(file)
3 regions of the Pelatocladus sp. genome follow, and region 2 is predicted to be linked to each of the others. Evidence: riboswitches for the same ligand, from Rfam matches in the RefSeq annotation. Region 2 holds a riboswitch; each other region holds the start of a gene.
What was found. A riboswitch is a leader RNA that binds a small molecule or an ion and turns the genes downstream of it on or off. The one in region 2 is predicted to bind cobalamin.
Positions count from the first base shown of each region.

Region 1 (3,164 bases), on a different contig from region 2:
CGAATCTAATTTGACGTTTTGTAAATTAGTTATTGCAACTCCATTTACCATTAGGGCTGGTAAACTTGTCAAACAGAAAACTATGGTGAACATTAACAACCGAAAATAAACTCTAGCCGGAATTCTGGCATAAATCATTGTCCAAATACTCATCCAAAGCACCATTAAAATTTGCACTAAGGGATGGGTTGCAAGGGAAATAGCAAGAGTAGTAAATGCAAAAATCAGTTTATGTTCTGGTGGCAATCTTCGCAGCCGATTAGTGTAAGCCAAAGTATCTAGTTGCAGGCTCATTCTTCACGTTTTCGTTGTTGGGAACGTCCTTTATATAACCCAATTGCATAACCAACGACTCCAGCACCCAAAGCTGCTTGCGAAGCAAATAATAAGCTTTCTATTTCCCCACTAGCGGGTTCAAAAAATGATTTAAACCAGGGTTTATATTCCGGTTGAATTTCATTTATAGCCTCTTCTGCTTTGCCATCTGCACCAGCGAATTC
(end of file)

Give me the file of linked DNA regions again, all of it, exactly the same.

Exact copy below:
3 regions of the Pelatocladus sp. genome follow, and region 2 is predicted to be linked to each of the others. Evidence: riboswitches for the same ligand, from Rfam matches in the RefSeq annotation. Region 2 holds a riboswitch; each other region holds the start of a gene.
What was found. A riboswitch is a leader RNA that binds a small molecule or an ion and turns the genes downstream of it on or off. The one in region 2 is predicted to bind cobalamin.
Positions count from the first base shown of each region.

Region 1 (3,164 bases), on a different contig from region 2:
CGAATCTAATTTGACGTTTTGTAAATTAGTTATTGCAACTCCATTTACCATTAGGGCTGGTAAACTTGTCAAACAGAAAACTATGGTGAACATTAACAACCGAAAATAAACTCTAGCCGGAATTCTGGCATAAATCATTGTCCAAATACTCATCCAAAGCACCATTAAAATTTGCACTAAGGGATGGGTTGCAAGGGAAATAGCAAGAGTAGTAAATGCAAAAATCAGTTTATGTTCTGGTGGCAATCTTCGCAGCCGATTAGTGTAAGCCAAAGTATCTAGTTGCAGGCTCATTCTTCACGTTTTCGTTGTTGGGAACGTCCTTTATATAACCCAATTGCATAACCAACGACTCCAGCACCCAAAGCTGCTTGCGAAGCAAATAATAAGCTTTCTATTTCCCCACTAGCGGGTTCAAAAAATGATTTAAACCAGGGTTTATATTCCGGTTGAATTTCATTTATAGCCTCTTCTGCTTTGCCATCTGCACCAGCGAATTC